Tony Rispin is a true blue Irishman, hailing from the village of Kildalkey, Meath, Ireland so to say he had the luck of the Irish when he won the 4/6-Cylinder Enduro at Evergreen Raceway on Sunday afternoon would be a bit of an understatement.
Be it the “green” in Evergreen, the leftover of St. Patrick’s Day, his crewman John Gilroy, who is also from Ireland or any of other kind of luck, the fact is he did a fantastic job of skillfully weaving through traffic after starting deep in the pack and coming away with his first win here in 11 years.
“It felt great today, lucky but still a great day, it was about time my luck turned around, it’s been over 10 years since I last won a race here at Evergreen,” said Rispin, who now resides in Tannersville.
“I was wondering there for a while when my luck would run out but as the race went on it just got easier and easier. You didn’t have to take as many big chances when you have to go through the middle on the straights as the field thinned out.”
Rispin, who is a past two-time Enduro champion at Evergreen, was slotted back in the 36th starting spot for the outset of the 100 lap grind. However, early on he was having transponder issues and was forced to pit and make a change, although it was under a track caution to do so and did not lose any laps in the process.
While Rispin was able to get his problems solved, the race was being handled at the front by Justin Carneavale who led the early going over Michael Klotz and Michael Mujsce III. By lap 19 Enduro/4-Cylinder Stock specialist Harry O’Neill, who started two spots behind Rispin in 40th, had maneuvered his way into the lead.
From that point he was looking tough as his No. 126 was having little trouble in getting around the heavy traffic that dotted all around the race track.
Unlike Rispin though, O’Neill wasn’t as lucky when on 37th circuit he got clipped by a car he was attempting to lap and crashed hard into the Turn 1 barriers. O’Neill, thankfully was unhurt but done for the day nonetheless.
When the field was sorted out Rispin was now the new leader over Paul Mercante and Rob Longo but truth be told there was no stopping him from that point on as he was far and away the class of the field.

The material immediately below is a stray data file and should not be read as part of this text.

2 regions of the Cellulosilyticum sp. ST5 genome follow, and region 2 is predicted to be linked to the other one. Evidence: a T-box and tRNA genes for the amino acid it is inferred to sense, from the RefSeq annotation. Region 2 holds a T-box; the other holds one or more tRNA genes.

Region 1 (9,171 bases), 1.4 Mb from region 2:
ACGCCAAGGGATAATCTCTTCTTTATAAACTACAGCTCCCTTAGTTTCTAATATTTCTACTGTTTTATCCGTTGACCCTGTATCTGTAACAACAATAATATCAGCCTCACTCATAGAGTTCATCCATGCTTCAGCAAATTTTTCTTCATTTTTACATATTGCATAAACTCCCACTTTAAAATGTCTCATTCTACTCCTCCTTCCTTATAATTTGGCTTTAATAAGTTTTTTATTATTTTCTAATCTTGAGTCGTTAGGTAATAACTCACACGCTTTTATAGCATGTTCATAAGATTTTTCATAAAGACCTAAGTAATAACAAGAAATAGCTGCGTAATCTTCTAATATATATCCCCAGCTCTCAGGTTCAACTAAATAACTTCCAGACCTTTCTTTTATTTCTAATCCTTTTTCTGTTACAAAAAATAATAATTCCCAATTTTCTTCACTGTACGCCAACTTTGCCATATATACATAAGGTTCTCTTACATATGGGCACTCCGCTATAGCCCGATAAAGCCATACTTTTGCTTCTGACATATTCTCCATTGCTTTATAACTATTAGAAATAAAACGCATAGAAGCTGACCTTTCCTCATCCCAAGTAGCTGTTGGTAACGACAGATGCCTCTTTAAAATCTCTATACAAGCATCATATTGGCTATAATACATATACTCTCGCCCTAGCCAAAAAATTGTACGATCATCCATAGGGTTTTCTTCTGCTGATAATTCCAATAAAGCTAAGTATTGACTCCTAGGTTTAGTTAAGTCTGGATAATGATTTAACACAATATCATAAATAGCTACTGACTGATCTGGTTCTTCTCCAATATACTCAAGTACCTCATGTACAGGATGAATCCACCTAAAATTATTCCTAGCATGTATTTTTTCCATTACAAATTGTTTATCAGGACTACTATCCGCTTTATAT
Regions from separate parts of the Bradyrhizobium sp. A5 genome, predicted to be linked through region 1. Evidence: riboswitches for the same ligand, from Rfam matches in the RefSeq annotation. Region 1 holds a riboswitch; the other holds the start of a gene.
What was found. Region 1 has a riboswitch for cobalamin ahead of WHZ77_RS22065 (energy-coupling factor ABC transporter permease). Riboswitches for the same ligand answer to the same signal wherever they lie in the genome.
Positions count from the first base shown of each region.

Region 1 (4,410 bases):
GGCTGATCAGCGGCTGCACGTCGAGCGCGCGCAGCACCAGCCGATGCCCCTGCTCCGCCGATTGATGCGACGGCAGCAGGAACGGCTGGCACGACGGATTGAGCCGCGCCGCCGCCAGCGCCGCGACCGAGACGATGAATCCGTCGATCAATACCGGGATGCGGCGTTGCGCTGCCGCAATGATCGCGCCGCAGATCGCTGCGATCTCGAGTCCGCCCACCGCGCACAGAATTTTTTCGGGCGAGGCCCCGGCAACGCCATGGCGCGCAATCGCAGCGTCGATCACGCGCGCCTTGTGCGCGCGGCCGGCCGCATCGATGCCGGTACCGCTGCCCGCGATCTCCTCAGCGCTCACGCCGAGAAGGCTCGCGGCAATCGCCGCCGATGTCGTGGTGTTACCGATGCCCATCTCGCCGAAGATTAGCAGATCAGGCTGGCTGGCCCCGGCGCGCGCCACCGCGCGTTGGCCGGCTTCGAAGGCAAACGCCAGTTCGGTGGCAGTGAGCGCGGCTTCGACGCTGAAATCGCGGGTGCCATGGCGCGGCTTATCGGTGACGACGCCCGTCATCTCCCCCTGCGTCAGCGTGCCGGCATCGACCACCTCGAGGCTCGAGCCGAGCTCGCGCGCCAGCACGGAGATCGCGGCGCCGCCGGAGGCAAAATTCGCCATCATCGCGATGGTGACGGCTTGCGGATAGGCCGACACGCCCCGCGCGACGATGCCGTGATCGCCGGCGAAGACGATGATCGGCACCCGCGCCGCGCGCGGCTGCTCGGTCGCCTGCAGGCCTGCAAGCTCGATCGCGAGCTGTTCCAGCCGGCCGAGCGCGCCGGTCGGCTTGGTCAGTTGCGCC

“I started way back in the 12th row and in one of these events it gets very hard to know where you’re at as far as your position and you can have four or five cars that get out front early. Then I didn’t see Harry O’Neill and I knew he was still in the race and is obviously going to be running good,” said Rispin.
“But then when they took me in to replace the transponder and I knew I was doing well and was trying to watch the (score) board and I couldn’t see my number up there. But then when Harry (O’Neill) was knocked out they told me I was leading and luckily we held our own the rest of the way.”
Indeed he was not only lucky but good too. Rispin would continue to pull away from the pack, lapping cars with ease and steering clear of trouble, almost.
On lap 65 his luck almost ran out when he was making a move to get by a lapped car but contact was made and he suddenly went sideways. Rispin though made a tremendous save and got the car pointed back right without losing his spot.
“When you get by someone once and maybe twice then you know you can trust them no matter if you’re on the outside or inside but sometimes it doesn’t always work out that way,” said Rispin.
When he crossed the finish line he had lapped all but second, third and fourth. It was his first Evergreen win since June 3, 2012.
“I tried Street Stocks once and I just couldn’t afford it to be honest. But with the Enduro’s you get the adrenalin going with all these cars out here, cars spinning out in front of you, it’s a big rush for me this type of racing,” Rispin said.
Rispin, who still has a strong accent, began his was racing back in Ireland in fields and sandpits. He also won a pair of championships at his local raceway before coming to America in 1986.
While he was running away en route to the win the battle for second between Longo and Mercante was a hot one that waged up until the final lap. That pair had swapped back and forth and heading into the last two corners on the final lap Mercante was trying to make the pass on Longo but got pinched instead from behind and lost the spots to Jason Bentzoni. Rounding out the top five with a steady run was 2022 4-Cylinder Stock champion Mackenzie Adams.
In the Spectator Drags that started out the day, Charlie Guardino from Nassau, Long Island NY, was the winner.
Enduro feature finish (100 laps): 1. Tony Rispin, 2. Rob Longo, 3. Jason Bentzoni, 4. Paul Mercante, 5. Mackenzie Adams, 6. Mark Rittenhouse Jr., 7. Mike Mujsce III, 8. Justin Carneavale, 9. Tony Hilliard, 10. Stewart Smith, 11. Michael Klotz, 12. Jake Oswald, 13. Mariah Lawrence, 14. Jeremy Randy, 15. Destinee Arnold, 16. Jacob Shearer, 17. Jeremy Spanburg, 18. Larry Spencer III, 19. Victoria Burd, 20. Dan Boughton, 21. Evan Wood, 22. Travis Frantz, 23. TJ Kapish, 24. Kevin Behler, 25. Adam Kratzer, 26. Adam Kraus, 27. Kevin Brown, 28. Mitch Sharpe, 29. Jerry Daignault, 30. Harry O’Neill, 31. Cliff Jones, 32. David Duran, 33. Mike Green, 34. Mike Mujsce Jr., 35. Blake Snyder, 36. Jimmy Ayre, 37. Rachel Morgan, 38. Corey Koch, 39. Brian Kohut, 40. Brian Halecki, 41. Danny Cascioli
Evergreen Raceway PR